More research on the various clinical, pathological, and outcome differences in myoepithelial tumors is needed to offer better prognoses for patients with varying tumor characteristics.
Myoepithelial tumors prognoses cannot be supported by a single pathological feature due to the significant clinical, pathological, and outcome heterogeneity in myoepithelial tumors, according to data presented during the 2021 ESMO Congress. Therefore, more research is needed on biologic prognostic factors to better understand prognoses for patients with varying tumor characteristics.
Results from a univariate analysis showed that a prognostic factor for overall survival (OS) is being aged 50 years or older at diagnosis (HR, 4.8; 95% CI, 1.1-22.2). Prognostic factors for local relapse-free survival (RFS) include misdiagnosis before treatment (HR, 3.7; 95% CI, 1.3-10.0), invasion of surrounding tissue (HR, 13.9; 95% CI, 1.6-118.6), multifocal tumors (HR, 5.6; 95% CI, 2.0-15.3), and R2 surgical excision (HR, 12.46; 95% CI, 4.1-38.4). Additionally, prognostic factors for metastatic RFS include invasion of surrounding tissue (HR, 17.4; 95% CI, 2.0-156.0) and high mitotic count (HR, 6.0; 95% CI, 1.6-23.0).
Primary myoepithelial tumors located in the soft tissue or bone are very rare, and little is known about the prognosis or outcomes of patients who have these malignancies. To address this knowledge gap, investigators retrospectively evaluated myoepithelial tumors that had been managed by the French Sarcoma Group from 1990 to 2019.
Overall, a total of 83 patients were treated at 14 centers, and the median follow-up was 58 months. Patients whose tumors were glandular or visceral were excluded from the analysis. Survival curves for patients who underwent surgery were calculated using the Kaplan–Meier method, and a univariate analysis was conducted to identify potential prognostic factors.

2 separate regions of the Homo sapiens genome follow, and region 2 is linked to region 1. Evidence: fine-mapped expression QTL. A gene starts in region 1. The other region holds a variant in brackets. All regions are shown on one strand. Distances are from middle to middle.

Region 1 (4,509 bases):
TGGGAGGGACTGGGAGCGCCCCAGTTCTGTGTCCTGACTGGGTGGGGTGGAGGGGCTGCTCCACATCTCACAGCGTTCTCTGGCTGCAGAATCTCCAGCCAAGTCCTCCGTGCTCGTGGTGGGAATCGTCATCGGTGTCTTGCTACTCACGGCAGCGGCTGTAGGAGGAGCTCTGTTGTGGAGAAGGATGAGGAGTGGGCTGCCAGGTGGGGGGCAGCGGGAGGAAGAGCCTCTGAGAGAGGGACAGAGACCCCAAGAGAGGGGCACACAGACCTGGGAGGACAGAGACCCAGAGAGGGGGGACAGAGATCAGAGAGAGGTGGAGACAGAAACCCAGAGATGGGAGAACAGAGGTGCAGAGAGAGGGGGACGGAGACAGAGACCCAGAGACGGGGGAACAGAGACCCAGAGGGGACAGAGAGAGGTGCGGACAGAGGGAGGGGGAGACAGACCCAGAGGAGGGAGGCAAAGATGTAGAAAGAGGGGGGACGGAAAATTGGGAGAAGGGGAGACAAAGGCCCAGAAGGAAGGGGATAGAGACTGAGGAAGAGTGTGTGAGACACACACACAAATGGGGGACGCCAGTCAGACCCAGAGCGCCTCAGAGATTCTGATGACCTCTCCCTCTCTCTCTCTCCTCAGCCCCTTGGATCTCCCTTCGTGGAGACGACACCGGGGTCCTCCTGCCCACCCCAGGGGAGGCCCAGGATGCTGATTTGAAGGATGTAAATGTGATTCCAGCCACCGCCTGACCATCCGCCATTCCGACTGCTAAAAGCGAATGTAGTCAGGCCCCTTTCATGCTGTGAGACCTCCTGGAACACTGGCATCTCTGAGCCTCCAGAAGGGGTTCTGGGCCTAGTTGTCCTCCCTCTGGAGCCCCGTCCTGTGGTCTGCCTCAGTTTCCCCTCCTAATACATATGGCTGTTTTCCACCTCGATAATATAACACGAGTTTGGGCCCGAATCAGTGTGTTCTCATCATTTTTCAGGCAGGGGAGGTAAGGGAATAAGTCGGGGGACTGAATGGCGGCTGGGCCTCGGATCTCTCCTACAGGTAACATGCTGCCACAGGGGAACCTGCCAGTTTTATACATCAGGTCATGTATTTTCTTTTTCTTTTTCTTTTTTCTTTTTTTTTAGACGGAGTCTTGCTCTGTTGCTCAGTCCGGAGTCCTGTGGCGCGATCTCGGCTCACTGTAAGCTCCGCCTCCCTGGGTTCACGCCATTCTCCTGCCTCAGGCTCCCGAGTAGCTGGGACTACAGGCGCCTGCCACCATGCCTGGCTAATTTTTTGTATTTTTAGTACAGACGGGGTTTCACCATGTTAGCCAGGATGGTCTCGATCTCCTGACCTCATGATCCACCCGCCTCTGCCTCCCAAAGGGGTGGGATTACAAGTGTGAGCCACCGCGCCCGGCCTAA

Among the patients examined on the study, the median age was 43 years (range, 3-85), and 54.2% were female. Moreover, 8.4% of patients had a previous cancer diagnosis, 8.4% experienced a misdiagnosis prior to receiving treatment, and 95.2% had soft tissue sarcoma.
Regarding location of the tumors, 67.5% of patients had cancer in their limbs, 18.1% in their trunk wall, 8.4% in their head and neck, and 6% in other locations. The median size of the tumors was 50 mm (range, 7-400), 70.0% of patients had a deep tumor (n = 56/80), and 2.4% of tumors invaded surrounding tissue. Furthermore, 9.6% of tumors were multifocal, 4.8% were N1, and 6.0% were M1.
Additionally, 25.6% of patients had EWSR1 rearrangement (n = 10/39), 14.3% had INI1 loss (n = 6/42), 26.9% had high mitotic count (n = 14/52), 26.9% had tumor necrosis (n = 14/52), and 52.8% had moderate or severe atypia (n = 28/53).
In terms of treatments received by patients, 90.4% underwent surgical excision, and 38.6% of these patients had R0 margins, 25.3% had R1 margins, and 6.0% had R2 margins. Of those who received perioperative chemotherapy, 6% received neoadjuvant treatment and 1% received adjuvant treatment. Of those who underwent perioperative radiotherapy, 3.7% received it in the neoadjuvant setting, and 22.0% received treatment in the adjuvant setting.
The median overall survival (OS) in these patients was 298.7 months (95% CI, 147.9–not reached [NR]), and the 2-year OS rate was 90.3% (95% CI, 80.1%-95.3%). The median local RFS was 168.2 months (95% CII, 55.3–NR), and the 2-year local RFS rate was 69.9% (95% CI, 57.9%-79.2%). The median metastatic RFS was 135.9 months (95% CI, 70.4–NR) and the 2-year metastatic RFS rate was 80.7% (95% CI, 69.9%-87.9%).
This was originally published on OncLive as “Varying Pathological Features Needed to Determine Prognosis in Myoepithelial Tumors”